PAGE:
Get the best of CNBC in your inbox
Due to a lack of storage, energy in North Dakota is being burned off. CNBC's Morgan Brennan reports drillers flare off more than $100 million worth of natural gas each month.
Bart Chilton, DLA Piper senior policy advisor and CFTC former commissioner, has now left the CFTC and is working alongside the lobbying group for high-frequency trading. As a regulator, Chilton blasted high-frequency traders as "cheetahs." CNBC's Eamon Javers and Kate Kelly provide perspective.
Charles Plosser, Philadelphia Federal Reserve president, says it is not very wise to make wages the centerpiece for economic policy, with CNBC's Steve Liesman and Kelly Evans.
Mad Money host Jim Cramer shares his final thoughts of the day on Bank of America's nearly $17 billion settlement with government.
While everyone is looking at gold, one surprising precious metal is trouncing it: palladium.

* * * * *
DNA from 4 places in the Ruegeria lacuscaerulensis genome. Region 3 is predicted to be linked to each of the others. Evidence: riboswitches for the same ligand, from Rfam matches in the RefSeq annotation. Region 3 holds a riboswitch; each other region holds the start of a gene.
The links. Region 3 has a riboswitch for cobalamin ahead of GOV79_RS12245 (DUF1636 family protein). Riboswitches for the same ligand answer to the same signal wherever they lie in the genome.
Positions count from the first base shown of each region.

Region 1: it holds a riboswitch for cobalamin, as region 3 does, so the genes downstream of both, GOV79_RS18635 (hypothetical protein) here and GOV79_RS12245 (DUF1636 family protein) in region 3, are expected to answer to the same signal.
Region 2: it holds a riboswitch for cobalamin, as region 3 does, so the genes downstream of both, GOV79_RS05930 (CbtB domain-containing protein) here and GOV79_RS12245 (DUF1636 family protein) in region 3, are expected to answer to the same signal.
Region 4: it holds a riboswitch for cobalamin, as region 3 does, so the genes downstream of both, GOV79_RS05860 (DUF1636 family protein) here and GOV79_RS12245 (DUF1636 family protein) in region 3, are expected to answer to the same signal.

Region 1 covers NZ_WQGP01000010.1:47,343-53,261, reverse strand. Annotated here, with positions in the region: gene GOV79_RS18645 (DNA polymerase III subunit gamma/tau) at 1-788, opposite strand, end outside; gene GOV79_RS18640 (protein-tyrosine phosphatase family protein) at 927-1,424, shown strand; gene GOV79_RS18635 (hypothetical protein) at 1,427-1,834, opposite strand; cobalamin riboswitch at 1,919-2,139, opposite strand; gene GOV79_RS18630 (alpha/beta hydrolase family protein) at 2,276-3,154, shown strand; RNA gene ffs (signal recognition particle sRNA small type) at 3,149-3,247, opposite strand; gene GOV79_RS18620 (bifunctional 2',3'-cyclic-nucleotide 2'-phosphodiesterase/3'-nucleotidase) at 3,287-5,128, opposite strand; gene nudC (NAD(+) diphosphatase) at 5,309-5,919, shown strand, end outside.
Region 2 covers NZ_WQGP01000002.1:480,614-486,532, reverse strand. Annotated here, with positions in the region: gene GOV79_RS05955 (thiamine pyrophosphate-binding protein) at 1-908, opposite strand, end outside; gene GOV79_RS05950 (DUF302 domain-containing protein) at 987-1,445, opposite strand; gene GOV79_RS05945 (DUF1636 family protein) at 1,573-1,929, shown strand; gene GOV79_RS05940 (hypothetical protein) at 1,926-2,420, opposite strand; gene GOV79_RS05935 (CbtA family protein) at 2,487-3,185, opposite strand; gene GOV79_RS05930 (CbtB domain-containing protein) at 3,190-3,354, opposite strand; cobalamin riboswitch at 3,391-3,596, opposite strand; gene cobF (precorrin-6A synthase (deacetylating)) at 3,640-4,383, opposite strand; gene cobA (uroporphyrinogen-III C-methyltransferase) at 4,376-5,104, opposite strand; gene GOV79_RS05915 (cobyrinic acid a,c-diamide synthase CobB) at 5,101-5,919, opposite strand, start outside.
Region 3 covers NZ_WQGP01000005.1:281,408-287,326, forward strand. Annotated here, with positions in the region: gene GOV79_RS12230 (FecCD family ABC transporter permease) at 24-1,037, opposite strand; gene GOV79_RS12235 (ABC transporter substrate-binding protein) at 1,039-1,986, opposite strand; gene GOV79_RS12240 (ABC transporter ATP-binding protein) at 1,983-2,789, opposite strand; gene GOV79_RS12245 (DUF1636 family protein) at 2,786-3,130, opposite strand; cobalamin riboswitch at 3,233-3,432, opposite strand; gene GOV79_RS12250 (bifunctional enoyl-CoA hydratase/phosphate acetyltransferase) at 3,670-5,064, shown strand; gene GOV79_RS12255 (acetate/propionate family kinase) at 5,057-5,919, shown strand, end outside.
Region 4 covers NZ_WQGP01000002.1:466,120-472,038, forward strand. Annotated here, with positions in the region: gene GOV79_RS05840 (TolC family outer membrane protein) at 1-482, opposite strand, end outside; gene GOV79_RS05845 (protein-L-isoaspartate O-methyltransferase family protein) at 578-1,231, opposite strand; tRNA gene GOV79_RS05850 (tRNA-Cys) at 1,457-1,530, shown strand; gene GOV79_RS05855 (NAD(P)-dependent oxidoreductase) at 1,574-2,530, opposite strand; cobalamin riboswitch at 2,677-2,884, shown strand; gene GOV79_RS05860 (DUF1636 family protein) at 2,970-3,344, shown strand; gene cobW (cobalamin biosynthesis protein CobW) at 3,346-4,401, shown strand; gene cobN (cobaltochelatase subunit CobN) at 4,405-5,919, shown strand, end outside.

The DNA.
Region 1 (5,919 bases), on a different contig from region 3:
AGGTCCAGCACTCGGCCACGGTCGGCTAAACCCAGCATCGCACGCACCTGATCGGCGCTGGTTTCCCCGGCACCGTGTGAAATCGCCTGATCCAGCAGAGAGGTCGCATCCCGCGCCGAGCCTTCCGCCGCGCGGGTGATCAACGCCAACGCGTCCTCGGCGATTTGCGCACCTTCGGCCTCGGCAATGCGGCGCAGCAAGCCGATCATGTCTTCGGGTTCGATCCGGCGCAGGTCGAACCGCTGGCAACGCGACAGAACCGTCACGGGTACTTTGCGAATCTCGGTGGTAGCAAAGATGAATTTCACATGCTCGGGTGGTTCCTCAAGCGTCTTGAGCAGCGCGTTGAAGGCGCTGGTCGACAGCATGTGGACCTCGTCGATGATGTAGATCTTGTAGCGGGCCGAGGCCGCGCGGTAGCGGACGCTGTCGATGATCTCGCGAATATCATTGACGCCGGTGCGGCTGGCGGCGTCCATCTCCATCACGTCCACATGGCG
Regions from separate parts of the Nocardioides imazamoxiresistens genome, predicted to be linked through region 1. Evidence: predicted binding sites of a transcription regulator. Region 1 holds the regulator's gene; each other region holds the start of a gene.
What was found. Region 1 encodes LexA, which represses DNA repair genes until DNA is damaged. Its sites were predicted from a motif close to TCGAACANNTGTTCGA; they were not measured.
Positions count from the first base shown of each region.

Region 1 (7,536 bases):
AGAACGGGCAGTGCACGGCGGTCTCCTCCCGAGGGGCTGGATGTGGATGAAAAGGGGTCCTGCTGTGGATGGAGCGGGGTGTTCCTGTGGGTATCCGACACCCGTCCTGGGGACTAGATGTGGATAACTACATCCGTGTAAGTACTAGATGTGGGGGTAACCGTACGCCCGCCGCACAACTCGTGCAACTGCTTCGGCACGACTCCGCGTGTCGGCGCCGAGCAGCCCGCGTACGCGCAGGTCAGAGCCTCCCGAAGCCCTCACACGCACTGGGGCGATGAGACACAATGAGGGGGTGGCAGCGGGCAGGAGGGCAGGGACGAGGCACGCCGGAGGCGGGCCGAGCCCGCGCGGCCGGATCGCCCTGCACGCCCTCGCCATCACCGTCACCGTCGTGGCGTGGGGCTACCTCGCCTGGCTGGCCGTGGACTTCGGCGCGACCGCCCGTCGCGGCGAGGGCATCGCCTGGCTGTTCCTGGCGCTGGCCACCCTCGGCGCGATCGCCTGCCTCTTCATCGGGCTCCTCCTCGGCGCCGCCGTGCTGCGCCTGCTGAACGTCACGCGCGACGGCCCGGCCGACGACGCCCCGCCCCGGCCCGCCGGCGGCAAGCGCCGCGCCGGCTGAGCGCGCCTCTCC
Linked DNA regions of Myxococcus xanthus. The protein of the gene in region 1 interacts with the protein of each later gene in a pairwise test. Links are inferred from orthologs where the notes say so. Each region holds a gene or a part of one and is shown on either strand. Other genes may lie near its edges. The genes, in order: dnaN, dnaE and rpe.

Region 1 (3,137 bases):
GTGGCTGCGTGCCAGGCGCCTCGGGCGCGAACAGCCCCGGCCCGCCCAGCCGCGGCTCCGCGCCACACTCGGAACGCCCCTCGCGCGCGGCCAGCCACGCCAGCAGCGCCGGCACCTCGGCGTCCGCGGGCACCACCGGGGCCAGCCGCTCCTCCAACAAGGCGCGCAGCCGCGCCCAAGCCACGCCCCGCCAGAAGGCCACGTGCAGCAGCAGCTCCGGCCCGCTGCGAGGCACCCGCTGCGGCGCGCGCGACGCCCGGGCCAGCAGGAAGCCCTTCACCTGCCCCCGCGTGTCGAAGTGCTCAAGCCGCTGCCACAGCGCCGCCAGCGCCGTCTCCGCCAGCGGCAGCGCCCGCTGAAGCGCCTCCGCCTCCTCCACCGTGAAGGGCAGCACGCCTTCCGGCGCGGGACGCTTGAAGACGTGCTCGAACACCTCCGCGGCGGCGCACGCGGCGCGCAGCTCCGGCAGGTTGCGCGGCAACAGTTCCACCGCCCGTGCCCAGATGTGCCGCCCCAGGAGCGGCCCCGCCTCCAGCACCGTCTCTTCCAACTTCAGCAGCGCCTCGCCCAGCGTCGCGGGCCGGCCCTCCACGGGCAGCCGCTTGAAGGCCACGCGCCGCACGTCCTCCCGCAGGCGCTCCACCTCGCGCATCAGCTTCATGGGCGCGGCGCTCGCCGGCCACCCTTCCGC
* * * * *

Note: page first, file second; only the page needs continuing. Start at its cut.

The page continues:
The dollar is near its highest levels in close to a year, and that might be a surprisingly good sign for U.S. stocks.
While the venture with Tesco will weigh on its profits in the near term, China Resources Enterprise will gain expertise from the partnership, says Charles Yan, Head of Greater China Consumer Research at Standard Chartered Bank.
Adithep Vanabriksha, CIO at Aberdeen Asset Management, discusses the initial public offering market in Thailand which is heating up with 30 companies and trusts waiting to be listed.
Dariusz Kowalczyk, Senior Economist & Strategist at Credit Agricole, says Asian currencies are more likely to depreciate in an "orderly way" that won't disrupt the region when the Fed raises rates.
Richard Broughton, director of broadband analysis at IHS, says Netflix's European prospects are good as it prepares to launch in new markets and records "rapid growth" in markets it's already in.
Matthew Turner, precious metals analyst at Macquarie Securities, expects more downward pressures to impact gold prices over the next few months.
Alix Stewart, fund manager at Schroders, says that there are opportunities in various parts of the corporate bond market, especially at the "long-end of the dollar market".